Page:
I have two fairly new black vehicles and was wondering how I remove the spirals in the paint that seems to be prevalent in black-painted cars? – Chester
Swirls occur in all colours; you can just see them better on black.
The degree to which you can correct it depends on how picky you are and the amount of time you are willing to spend. Essentially you have to remove the layer of paint containing the swirls, and re-level the surface – I am talking about microscopic layers here.
Modern clear-coat paints are harder than the older single-stage lacquer and enamel paints used until the 1980s. At that time, manufacturers began using a base-coat/clear-coat system with a protective, hard and glossy clear coat on top of the colour coat. These paints are more resistant to fade and last far longer – because they are much harder.
But that clear coat still scratches and those scratches are highlighted and easier to see because they are on top of a clear coat with a colour beneath. That clear coat is the problem, and the reason conventional hand-polishing methods are not successful. Rubbing compounds and some cleaners can remove the scratches and swirls, but leave their own defects.
The answer is a rotating or oscillating sander –yes, sander, designed specifically for automotive paints. In the hands of an experienced pro, these tools can renew a paint job, removing all but the deepest scratches, let alone minor swirls.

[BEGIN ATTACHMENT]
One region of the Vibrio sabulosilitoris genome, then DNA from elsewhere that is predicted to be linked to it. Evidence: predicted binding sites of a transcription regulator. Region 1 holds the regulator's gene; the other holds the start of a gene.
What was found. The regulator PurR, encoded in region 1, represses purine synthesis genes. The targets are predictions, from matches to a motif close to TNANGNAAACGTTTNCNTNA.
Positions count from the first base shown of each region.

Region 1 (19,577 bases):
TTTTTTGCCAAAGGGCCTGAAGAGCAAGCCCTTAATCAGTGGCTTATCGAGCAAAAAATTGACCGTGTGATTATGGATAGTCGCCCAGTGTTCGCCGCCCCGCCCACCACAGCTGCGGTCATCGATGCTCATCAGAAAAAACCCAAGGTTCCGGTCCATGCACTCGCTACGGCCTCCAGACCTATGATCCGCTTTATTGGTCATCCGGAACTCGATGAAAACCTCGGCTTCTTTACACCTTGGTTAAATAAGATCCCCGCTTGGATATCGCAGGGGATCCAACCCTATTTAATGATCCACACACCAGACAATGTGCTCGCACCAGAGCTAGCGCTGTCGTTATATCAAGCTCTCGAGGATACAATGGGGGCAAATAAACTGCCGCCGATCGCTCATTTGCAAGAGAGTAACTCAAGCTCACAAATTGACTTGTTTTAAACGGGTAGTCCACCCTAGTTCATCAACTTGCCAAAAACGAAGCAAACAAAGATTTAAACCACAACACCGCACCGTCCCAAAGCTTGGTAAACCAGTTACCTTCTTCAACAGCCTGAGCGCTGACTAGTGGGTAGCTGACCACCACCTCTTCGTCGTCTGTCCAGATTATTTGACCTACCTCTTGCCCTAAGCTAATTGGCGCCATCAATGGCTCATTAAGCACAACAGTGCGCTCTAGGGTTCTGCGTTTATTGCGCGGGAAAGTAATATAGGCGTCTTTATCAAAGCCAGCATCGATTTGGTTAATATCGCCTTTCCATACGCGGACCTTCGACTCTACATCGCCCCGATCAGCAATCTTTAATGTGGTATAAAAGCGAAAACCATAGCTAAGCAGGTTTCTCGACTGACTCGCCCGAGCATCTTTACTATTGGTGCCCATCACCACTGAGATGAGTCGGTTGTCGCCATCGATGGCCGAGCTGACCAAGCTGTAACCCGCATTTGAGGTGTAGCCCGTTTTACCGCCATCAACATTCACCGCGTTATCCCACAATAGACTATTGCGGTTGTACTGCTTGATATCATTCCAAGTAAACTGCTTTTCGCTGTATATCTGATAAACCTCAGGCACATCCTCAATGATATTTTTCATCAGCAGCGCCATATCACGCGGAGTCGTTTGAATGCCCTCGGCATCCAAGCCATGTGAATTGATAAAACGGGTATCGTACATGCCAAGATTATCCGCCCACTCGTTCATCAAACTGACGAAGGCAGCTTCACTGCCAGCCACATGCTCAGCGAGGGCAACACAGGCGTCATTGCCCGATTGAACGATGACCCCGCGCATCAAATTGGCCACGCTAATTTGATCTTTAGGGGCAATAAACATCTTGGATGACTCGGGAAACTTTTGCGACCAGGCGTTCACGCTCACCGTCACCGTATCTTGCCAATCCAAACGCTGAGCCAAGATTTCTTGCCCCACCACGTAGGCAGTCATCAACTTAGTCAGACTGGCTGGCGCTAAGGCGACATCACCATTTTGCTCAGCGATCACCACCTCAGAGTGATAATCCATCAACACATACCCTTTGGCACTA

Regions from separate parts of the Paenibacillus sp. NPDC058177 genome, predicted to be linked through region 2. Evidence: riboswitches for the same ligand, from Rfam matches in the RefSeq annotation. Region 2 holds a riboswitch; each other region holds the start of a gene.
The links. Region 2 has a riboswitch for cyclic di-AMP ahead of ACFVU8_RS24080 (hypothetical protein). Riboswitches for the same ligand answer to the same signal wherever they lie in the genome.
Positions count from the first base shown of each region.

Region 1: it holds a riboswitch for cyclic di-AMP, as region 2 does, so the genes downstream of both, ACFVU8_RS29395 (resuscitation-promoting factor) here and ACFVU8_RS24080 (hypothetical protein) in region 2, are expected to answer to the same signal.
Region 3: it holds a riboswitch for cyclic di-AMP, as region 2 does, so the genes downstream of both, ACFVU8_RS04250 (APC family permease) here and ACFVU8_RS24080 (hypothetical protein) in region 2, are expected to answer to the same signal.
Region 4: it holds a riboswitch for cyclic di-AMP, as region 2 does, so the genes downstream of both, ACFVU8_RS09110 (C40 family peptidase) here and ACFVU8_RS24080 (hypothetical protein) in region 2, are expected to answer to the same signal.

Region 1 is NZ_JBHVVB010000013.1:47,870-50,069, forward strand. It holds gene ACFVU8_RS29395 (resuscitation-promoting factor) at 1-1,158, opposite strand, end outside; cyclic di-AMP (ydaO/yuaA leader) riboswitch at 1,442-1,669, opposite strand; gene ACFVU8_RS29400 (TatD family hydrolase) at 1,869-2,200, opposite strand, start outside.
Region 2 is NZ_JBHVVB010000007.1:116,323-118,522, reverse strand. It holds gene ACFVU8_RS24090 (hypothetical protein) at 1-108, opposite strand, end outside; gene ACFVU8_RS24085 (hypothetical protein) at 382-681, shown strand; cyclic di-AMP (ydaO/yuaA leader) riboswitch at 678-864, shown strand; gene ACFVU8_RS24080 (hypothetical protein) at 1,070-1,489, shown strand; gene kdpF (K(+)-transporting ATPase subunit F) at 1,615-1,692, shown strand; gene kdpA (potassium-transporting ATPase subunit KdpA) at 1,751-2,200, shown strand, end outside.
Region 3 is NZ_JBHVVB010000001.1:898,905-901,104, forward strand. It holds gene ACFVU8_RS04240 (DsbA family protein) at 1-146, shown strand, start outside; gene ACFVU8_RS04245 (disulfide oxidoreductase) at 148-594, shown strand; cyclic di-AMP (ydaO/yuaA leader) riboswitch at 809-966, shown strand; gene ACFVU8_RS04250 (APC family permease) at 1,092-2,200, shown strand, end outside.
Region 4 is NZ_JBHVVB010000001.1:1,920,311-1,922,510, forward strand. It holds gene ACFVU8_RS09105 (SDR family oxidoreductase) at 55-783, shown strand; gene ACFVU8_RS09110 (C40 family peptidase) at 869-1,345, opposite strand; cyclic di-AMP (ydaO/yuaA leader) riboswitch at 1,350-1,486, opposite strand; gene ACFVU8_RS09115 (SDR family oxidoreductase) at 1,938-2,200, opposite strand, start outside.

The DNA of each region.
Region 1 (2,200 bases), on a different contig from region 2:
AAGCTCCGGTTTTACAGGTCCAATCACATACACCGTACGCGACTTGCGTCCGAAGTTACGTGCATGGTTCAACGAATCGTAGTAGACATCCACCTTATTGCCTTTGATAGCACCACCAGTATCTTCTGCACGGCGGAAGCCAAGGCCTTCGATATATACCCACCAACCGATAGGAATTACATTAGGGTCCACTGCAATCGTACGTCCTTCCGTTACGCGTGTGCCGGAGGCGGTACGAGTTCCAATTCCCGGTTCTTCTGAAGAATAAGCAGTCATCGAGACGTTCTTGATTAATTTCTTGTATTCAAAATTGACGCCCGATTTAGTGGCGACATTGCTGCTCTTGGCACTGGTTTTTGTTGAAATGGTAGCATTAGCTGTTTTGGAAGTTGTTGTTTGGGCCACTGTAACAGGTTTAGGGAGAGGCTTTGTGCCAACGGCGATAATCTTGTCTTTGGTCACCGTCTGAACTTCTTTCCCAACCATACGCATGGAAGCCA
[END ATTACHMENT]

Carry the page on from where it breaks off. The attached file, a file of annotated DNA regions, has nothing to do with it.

Warning: as the saying goes, do not try this at home. An orbital polisher can cause a great deal of damage if not used properly, burning though the paint or creating the very swirl marls you are trying to remove.
A random orbital polisher with a drive mechanism that will both rotate and oscillate a buffing pad at the same time is the best bet. I use one of these dual-action units made by Porter Cable and, if you put too much pressure on or spend too much time on corners or sharp edges, the pad stops rotating.
If you go this way, you need to pick the proper pad and product to use on the paint – subjects unto themselves. You can try removing the swirls by hand using a product like Meguiar’s Ultimate Compound followed by a less aggressive product – any of the top-name cleaners. When using this hand method, be careful to apply even pressure and move continually.
When you are through, remember to apply a protective coat of wax. As I said at the outset, it depends on how much time and effort you are willing to put into the project. Machine polishing for greatest results or by hand to remove some of the swirls.
Lastly, remember that 99 per cent of swirls are created by improper washing. Lots and lots of water before, during and after and uber-clean and soft cloths or mitts.
Oil changes for a stored car
I own a 2006 BMZ Z4 and store it from Nov. 1 to May 1. It has synthetic oil and only requires changing every 24,000 kilometres. Since it sits all winter and I only drive the car for approximately 6,000 kilometres during the summer, should I change the oil every year anyway or could I go maybe every second or third year to change it? – John in Toronto
I, too, owned a 2006 BMW Z4, stored it in winter and drove fewer than 3,000 kilometres in the summer. I changed the oil each year anyway – but then I am a bit over the top in caring for my vehicles.
It is probably okay to go for a couple of years without changes in your situation, especially if you are careful to drive the car long enough each trip to get it up to proper operating temperature so any moisture or other nasty fluids or gasses in the engine can be burned off. If, on the other hand, you drive it for short hops only, say less than 10 kilometres or 15-20 minutes, then it might be advisable to change the oil every year.
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